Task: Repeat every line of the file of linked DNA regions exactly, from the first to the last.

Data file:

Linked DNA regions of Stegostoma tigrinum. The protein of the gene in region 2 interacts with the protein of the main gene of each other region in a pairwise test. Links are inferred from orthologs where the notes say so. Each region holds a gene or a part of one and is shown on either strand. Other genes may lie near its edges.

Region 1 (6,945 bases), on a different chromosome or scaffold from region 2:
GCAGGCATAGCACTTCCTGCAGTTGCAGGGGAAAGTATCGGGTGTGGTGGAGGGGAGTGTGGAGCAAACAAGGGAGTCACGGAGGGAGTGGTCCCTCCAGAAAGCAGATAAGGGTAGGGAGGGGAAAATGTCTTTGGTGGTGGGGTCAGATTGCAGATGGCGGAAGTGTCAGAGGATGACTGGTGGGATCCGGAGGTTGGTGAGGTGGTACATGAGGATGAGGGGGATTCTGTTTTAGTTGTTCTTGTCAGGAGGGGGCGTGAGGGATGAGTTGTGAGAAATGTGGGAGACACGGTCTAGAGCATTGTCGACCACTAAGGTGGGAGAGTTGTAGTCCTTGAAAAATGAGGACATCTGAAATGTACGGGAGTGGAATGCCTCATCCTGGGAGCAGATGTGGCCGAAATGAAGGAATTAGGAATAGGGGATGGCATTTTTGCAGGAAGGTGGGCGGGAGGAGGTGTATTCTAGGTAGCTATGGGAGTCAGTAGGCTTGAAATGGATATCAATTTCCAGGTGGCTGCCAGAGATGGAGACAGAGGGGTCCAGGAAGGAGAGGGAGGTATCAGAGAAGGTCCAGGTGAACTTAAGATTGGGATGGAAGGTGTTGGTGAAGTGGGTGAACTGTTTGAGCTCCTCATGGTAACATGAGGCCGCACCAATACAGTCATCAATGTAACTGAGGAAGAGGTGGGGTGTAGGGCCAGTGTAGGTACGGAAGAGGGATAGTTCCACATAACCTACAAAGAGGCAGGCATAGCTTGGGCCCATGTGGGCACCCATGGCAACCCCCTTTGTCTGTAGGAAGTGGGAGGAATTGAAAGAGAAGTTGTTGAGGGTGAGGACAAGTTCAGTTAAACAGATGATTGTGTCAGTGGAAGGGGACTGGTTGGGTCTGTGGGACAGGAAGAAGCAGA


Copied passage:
Linked DNA regions of Stegostoma tigrinum. The protein of the gene in region 2 interacts with the protein of the main gene of each other region in a pairwise test. Links are inferred from orthologs where the notes say so. Each region holds a gene or a part of one and is shown on either strand. Other genes may lie near its edges.

Region 1 (6,945 bases), on a different chromosome or scaffold from region 2:
GCAGGCATAGCACTTCCTGCAGTTGCAGGGGAAAGTATCGGGTGTGGTGGAGGGGAGTGTGGAGCAAACAAGGGAGTCACGGAGGGAGTGGTCCCTCCAGAAAGCAGATAAGGGTAGGGAGGGGAAAATGTCTTTGGTGGTGGGGTCAGATTGCAGATGGCGGAAGTGTCAGAGGATGACTGGTGGGATCCGGAGGTTGGTGAGGTGGTACATGAGGATGAGGGGGATTCTGTTTTAGTTGTTCTTGTCAGGAGGGGGCGTGAGGGATGAGTTGTGAGAAATGTGGGAGACACGGTCTAGAGCATTGTCGACCACTAAGGTGGGAGAGTTGTAGTCCTTGAAAAATGAGGACATCTGAAATGTACGGGAGTGGAATGCCTCATCCTGGGAGCAGATGTGGCCGAAATGAAGGAATTAGGAATAGGGGATGGCATTTTTGCAGGAAGGTGGGCGGGAGGAGGTGTATTCTAGGTAGCTATGGGAGTCAGTAGGCTTGAAATGGATATCAATTTCCAGGTGGCTGCCAGAGATGGAGACAGAGGGGTCCAGGAAGGAGAGGGAGGTATCAGAGAAGGTCCAGGTGAACTTAAGATTGGGATGGAAGGTGTTGGTGAAGTGGGTGAACTGTTTGAGCTCCTCATGGTAACATGAGGCCGCACCAATACAGTCATCAATGTAACTGAGGAAGAGGTGGGGTGTAGGGCCAGTGTAGGTACGGAAGAGGGATAGTTCCACATAACCTACAAAGAGGCAGGCATAGCTTGGGCCCATGTGGGCACCCATGGCAACCCCCTTTGTCTGTAGGAAGTGGGAGGAATTGAAAGAGAAGTTGTTGAGGGTGAGGACAAGTTCAGTTAAACAGATGATTGTGTCAGTGGAAGGGGACTGGTTGGGTCTGTGGGACAGGAAGAAGCAGA